The Sunday News
Yesteryear greats with Lovemore Dube
Death, be not proud . . . Die not, poor Death, nor yet canst thou kill me. From rest and sleep, which but thy pictures be. Much pleasure; then from thee . . . reads part of John Donne’s poem.
The Zimbabwe sporting family was last week robbed of two illustrious sporting personalities, former footie David Mandigora and legendary boxing trainer Phillip Striker Ndlovu.
If death was a human persona, he would not have been proud to see Zimbabweans across the tribal, political and religious divide mourn their great sons who left an indelible mark in their respective sporting disciplines.
Mandigora outshone a galaxy of stars who had held their own in the last years of this country’s isolation from international sport and an emerging crop of players to win the first Soccer Star of the Year accolade in a free Zimbabwe.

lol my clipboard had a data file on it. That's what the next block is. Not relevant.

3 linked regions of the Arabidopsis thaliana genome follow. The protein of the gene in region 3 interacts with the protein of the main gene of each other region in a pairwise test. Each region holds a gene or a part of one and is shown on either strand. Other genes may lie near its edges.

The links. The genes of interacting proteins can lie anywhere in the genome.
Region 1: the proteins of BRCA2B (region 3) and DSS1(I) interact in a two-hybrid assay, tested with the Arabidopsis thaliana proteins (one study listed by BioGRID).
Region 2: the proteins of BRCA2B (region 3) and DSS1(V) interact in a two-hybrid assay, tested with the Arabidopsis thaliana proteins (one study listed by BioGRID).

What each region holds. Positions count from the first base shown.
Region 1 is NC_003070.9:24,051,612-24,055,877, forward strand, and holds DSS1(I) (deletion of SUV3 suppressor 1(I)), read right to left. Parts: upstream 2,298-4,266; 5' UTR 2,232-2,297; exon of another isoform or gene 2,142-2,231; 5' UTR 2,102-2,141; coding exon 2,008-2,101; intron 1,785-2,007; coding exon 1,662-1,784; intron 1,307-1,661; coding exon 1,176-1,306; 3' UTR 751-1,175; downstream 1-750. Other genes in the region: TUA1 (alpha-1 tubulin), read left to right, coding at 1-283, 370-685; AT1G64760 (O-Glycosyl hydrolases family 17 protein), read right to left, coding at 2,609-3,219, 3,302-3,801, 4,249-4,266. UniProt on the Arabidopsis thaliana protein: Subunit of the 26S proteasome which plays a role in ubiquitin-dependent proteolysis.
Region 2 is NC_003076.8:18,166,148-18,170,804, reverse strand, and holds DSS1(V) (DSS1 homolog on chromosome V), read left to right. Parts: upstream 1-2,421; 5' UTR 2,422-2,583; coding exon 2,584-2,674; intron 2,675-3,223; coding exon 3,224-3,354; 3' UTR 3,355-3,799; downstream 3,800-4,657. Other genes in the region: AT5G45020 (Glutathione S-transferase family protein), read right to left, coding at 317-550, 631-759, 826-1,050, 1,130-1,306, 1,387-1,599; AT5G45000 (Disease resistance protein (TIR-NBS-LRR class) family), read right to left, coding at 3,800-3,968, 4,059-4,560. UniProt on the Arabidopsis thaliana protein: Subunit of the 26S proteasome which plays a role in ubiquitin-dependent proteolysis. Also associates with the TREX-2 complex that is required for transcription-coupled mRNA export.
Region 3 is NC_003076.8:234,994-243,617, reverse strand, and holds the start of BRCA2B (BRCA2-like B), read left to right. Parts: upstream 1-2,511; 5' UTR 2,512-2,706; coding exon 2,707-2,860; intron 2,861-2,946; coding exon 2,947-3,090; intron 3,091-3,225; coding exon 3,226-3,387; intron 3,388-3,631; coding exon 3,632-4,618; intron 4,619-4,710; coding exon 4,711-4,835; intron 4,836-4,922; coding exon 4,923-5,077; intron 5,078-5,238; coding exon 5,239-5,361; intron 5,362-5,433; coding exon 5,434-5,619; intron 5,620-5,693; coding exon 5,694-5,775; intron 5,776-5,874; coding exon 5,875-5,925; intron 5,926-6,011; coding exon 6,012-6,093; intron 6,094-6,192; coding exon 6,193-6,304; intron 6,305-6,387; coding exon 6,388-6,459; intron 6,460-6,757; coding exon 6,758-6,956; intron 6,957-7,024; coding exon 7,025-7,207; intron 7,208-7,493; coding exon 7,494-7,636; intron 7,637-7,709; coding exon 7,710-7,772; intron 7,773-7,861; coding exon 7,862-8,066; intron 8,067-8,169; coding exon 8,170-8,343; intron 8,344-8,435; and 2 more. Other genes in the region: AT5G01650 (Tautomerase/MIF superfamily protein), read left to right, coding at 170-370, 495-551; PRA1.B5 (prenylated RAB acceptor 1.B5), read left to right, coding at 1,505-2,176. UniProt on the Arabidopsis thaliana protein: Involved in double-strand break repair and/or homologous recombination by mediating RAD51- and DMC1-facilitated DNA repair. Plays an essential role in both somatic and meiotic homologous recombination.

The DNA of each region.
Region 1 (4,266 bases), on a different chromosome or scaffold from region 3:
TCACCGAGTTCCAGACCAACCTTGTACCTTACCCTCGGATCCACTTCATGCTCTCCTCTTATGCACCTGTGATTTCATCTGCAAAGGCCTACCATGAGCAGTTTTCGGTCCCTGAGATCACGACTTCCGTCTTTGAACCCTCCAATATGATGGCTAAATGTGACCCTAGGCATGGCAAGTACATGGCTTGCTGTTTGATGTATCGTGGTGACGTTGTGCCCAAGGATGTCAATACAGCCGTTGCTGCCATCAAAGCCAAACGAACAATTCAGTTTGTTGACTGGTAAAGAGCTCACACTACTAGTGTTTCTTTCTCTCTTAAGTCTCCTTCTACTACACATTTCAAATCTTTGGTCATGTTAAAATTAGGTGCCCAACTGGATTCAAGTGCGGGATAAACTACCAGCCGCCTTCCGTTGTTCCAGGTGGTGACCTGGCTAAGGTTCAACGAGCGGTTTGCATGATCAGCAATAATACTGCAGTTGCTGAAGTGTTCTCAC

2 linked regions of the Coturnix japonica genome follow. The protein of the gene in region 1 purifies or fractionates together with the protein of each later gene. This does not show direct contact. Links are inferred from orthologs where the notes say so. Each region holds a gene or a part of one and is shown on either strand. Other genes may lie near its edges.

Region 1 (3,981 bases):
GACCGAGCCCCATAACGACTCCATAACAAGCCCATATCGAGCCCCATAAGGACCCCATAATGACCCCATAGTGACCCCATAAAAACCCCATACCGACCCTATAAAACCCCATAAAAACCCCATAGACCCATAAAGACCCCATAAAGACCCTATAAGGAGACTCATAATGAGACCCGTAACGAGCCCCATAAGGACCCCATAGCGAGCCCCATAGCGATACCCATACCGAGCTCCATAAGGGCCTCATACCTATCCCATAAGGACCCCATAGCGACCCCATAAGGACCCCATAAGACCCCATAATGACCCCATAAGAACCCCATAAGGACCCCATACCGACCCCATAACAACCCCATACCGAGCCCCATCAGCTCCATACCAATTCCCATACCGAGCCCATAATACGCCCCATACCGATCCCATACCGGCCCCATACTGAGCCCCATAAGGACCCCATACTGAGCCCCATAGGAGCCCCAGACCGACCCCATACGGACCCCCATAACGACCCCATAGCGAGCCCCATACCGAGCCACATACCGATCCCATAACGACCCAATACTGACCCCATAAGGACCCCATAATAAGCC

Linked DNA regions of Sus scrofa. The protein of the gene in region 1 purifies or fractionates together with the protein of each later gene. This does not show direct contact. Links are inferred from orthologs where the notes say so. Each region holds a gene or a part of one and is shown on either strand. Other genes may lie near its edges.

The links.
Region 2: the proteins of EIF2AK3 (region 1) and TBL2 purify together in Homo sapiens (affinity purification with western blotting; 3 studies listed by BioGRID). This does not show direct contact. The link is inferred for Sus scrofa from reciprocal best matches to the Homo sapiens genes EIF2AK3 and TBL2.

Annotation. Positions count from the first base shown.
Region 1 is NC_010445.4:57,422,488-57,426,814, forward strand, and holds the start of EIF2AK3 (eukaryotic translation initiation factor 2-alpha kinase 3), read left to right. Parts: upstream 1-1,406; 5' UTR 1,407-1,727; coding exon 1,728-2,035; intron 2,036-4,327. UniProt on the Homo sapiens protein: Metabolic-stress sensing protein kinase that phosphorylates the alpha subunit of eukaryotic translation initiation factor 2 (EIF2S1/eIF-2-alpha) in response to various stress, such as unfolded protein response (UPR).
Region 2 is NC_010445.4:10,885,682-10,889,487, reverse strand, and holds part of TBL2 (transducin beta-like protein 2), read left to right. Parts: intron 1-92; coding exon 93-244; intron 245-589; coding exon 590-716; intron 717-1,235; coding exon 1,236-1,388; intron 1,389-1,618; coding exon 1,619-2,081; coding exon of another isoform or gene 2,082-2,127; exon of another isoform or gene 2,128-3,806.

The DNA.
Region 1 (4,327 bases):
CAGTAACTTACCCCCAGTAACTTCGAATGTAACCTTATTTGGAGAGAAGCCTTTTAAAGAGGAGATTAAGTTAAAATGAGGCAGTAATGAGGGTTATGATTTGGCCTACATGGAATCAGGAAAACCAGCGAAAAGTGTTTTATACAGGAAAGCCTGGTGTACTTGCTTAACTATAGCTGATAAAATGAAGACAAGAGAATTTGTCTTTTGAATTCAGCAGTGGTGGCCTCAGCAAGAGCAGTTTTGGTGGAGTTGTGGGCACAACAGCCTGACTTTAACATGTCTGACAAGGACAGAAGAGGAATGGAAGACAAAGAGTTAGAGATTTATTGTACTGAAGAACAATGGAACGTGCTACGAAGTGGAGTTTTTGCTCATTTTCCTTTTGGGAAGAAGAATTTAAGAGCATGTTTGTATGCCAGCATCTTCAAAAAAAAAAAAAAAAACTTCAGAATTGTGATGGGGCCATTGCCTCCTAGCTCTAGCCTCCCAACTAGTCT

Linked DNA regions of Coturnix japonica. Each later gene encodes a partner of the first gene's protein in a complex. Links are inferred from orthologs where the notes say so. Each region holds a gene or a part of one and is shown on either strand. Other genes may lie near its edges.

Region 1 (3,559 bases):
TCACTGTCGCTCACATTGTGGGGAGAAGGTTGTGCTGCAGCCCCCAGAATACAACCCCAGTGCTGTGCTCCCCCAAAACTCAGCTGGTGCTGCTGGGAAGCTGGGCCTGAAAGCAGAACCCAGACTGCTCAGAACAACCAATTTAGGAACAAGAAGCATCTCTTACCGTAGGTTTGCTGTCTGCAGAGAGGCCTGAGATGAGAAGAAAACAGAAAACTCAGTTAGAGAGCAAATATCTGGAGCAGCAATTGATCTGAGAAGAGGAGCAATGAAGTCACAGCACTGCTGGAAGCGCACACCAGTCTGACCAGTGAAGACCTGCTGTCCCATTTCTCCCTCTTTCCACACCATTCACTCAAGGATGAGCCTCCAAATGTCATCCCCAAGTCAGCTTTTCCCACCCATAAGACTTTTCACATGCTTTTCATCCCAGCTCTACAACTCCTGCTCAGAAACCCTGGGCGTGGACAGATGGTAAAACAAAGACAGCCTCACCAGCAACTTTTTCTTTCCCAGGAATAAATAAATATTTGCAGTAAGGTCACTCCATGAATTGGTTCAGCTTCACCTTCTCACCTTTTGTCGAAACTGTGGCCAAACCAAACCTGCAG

That there were brilliant veterans of the game like Tymon Mabaleka, Majuta Mpofu, Gibson Homela, Shadreck Ngwenya, Bethal Salis, George Rollo, Charles Sibanda, Majid Dhana, Ephraim Moloi, Shaw Handriade, David George, Kuda Muchemeyi, Rodrick Muganhiri, David Mucheneripi, Joseph Zulu, Byron Manuel, Wonder Phiri, Shaky Tauro, Oliver Kateya, David Khumalo, Sunday Chidzambwa, Raphael Phiri, Nyaro Mumba, Rodrick Simwanza and Frank Mkanga said a lot about his pedigree.
There was the fabulous young trio of Stix M’tizwa, Joel Shambo and Stanley Ndunduma, Doughty Sithole, James Takavada, Shaky Toendepi Nyathi, Boyce Malunga, Takesure Maverengo, Thomas Sandringham, Sebastian Chikwature, Tapiwa Mudyambanje, Peter Nkomo, Peter Kaviza, Machona Sibanda and David Mwanza among an outstanding young brigade that reached legendary status.